I've played around with it for a few days now and am ready to release a verdict and quick review.

First of all, I, and all the developers emphasise that this is a work in progress. Many of the screenshots that I've taken below are bugs (in fact I think all of them are :) )

Before I get into some of the bugs I'd like to thank the developers for aiming (and succeeding) in a December launch. Having it delivered on time means a lot to a player.

The soundtrack and sound effects are great- exactly what I thought they'd be like if not better. The voxel based art is also (dare I say is) cute...

All the foundations are perfected, bugs just need to be squashed - although I know patches are being released almost daily through Steam and Humble Bundle.

One of my favourite aspects of the game is the UI which fits very well. In the screenshots below you can see aspects of it.

Ok. Now onto the bits which I don't like. BUGS. Here I've decided to post a few screenshots and hope that some of the Radiant Crew stumble upon this post and fix them.

However wacky this may seem, the beds seem to be able to form a black hole in between them with glitchy pixels.

 This person also seems to have fallen through a bed

 Documented by the team but further found here, the Stonehearthians love building themselves into corners (or having others build them in for them). This happened very frequently to me as well as the workers walking through walls.




 And finally I'm not sure if I'm doing something wrong but the citizens don't seem to like sleeping in the beds made for them.

Overall, however it's probably one of the best alpha's I've played. As I said before can't wait for save functionality and more features. I'd urge you to hop onboard if you haven't at www.stonehearth.net

Opinions on Codeacademy and the Wrong way of learning

A few months ago I would've wholeheartedly recommended CodeAcademy to any aspiring developer, no matter what language or intention they had.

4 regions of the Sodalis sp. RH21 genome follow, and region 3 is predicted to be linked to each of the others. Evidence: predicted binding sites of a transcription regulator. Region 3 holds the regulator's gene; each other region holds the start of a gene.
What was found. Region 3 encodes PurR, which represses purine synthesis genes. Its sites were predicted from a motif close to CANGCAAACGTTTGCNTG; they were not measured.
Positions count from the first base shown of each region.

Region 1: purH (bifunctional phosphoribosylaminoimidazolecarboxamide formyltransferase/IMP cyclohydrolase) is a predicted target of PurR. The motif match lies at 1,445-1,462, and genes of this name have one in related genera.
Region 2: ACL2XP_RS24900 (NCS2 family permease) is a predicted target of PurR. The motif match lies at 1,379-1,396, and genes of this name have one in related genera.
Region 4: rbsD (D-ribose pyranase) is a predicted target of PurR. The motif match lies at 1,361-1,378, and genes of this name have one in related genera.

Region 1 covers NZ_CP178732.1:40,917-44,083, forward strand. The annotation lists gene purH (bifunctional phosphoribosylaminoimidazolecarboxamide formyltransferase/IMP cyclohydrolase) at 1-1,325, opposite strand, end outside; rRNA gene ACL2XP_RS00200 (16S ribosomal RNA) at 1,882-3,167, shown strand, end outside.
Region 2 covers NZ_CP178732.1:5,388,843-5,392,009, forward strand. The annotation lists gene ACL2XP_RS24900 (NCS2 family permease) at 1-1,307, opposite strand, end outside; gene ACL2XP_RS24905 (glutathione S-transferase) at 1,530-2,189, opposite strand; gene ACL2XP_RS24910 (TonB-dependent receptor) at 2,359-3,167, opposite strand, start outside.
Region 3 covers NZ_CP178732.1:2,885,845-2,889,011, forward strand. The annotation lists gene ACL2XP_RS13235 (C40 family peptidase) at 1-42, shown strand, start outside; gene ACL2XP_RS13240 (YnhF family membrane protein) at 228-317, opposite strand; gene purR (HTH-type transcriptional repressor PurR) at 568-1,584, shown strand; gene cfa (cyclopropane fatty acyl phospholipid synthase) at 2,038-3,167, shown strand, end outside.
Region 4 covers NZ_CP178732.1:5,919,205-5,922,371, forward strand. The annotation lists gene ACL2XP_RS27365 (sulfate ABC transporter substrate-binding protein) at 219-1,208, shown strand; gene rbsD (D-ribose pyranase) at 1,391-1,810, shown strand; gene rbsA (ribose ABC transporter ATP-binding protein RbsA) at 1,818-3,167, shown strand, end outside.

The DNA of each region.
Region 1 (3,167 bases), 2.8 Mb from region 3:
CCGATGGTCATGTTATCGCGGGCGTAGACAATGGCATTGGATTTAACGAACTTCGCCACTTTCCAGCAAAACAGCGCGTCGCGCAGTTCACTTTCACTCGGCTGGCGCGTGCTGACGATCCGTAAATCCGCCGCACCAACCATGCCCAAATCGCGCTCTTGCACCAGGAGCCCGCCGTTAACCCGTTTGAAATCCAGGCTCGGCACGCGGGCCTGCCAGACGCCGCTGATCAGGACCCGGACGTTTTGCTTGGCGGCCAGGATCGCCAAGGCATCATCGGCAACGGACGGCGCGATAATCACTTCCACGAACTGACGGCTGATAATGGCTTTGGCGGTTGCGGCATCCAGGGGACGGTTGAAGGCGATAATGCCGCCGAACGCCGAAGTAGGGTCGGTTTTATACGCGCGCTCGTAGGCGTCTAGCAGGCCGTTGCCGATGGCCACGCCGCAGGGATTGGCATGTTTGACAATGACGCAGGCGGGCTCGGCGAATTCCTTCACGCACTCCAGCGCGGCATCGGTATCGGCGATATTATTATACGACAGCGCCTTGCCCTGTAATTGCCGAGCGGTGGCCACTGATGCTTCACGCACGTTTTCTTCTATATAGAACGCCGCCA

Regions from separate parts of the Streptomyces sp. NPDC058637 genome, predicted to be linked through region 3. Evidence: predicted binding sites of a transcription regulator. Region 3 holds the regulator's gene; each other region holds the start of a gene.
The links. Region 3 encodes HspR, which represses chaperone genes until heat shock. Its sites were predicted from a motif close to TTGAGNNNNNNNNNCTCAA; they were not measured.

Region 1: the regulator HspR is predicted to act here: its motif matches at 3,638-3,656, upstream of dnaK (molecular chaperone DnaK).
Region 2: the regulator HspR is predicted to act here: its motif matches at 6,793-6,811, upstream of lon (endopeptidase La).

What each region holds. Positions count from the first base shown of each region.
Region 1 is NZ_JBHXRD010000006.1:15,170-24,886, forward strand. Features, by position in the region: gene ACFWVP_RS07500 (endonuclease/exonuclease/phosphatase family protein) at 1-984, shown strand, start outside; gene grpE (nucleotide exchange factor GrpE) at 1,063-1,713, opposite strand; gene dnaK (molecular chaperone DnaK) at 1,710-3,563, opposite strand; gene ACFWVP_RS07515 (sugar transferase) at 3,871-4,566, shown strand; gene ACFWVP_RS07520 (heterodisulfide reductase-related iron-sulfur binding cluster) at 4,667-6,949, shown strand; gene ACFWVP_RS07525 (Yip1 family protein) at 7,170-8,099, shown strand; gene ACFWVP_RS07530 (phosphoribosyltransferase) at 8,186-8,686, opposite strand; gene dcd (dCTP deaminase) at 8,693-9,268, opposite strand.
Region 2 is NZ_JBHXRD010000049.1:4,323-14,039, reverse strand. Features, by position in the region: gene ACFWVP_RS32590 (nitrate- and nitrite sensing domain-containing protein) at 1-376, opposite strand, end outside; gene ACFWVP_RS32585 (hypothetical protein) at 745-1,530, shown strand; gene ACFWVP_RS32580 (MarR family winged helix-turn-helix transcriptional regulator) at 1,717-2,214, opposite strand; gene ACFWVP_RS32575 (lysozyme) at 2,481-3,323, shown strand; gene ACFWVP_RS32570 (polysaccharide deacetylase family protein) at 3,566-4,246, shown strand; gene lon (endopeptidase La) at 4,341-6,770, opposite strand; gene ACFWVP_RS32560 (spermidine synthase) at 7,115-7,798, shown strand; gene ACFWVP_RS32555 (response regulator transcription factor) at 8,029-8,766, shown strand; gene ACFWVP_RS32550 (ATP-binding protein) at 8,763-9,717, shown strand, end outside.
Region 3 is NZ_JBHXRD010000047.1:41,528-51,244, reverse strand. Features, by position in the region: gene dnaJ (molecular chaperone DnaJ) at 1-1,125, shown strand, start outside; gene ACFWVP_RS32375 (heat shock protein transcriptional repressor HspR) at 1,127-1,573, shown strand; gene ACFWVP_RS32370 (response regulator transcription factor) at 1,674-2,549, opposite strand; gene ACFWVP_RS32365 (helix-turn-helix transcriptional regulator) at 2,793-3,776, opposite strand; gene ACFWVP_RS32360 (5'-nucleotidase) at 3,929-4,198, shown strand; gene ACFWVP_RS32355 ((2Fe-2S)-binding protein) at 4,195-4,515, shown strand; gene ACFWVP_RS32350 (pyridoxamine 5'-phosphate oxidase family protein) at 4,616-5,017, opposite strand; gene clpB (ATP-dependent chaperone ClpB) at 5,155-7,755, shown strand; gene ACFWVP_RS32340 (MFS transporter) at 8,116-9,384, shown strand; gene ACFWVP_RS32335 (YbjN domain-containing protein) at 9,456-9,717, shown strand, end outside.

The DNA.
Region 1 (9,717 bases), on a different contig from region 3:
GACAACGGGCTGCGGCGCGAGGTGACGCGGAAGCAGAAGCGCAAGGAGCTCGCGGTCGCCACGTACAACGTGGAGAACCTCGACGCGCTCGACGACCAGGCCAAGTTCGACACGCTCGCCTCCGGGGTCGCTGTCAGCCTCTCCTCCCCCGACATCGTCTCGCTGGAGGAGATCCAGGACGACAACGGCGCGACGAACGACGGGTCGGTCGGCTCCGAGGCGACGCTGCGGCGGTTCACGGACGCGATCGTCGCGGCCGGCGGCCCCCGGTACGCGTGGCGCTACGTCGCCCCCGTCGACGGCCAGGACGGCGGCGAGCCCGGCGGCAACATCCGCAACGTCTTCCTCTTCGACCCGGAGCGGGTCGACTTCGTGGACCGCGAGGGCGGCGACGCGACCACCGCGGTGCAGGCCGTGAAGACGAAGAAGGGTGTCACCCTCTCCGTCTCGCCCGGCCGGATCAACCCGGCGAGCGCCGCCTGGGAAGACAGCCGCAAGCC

However nowadays that's all changed for me. I will outline my reasoning later but I really think that CodeAcademy may be good for crash-coursing on syntax, but perhaps no so much on grounding programming concepts into one's mind.

You see, despite how people like Ellen DeGeneres say that they learnt coding overnight through a service like codeacademy. What I don't think that people get is that coding isn't just about learning the theory, it's about applying it. As much as if you can recite an entire Latin dictionary, you aren't necessarily going to be able to translate the Aeneid. Yes it might  will help, but without actually putting your skills into practice it doesn't mean anything.

I've been programming in Python for 3 years now, Web for 3 and Java for just this year and I still haven't mastered any of the languages. Learning a programming language is the same as learning a conversational language- it's not going to be learnt overnight.

Likewise how languages are evolving (for those German speakers out there, the inclusion of many English words - think shoppen), programming languages are too. For example, despite not being formally adopted yet, Python 3 is not backward compatible with 2. This means that if you've rote learned the syntax for 2 you're going to have a bad time when moving onto three. If your learning, however, evolves with the language itself, you're going to be able to adapt to it (and other languages better in the long run.

So to conclude today's rant, Codecademy may be good for syntax and basic programming concepts, but programming isn't all that. It's a blend of that and problem solving- how to do this and that efficiently. Code Golfing is extremely hard for this reason and focuses intensively on problem solving.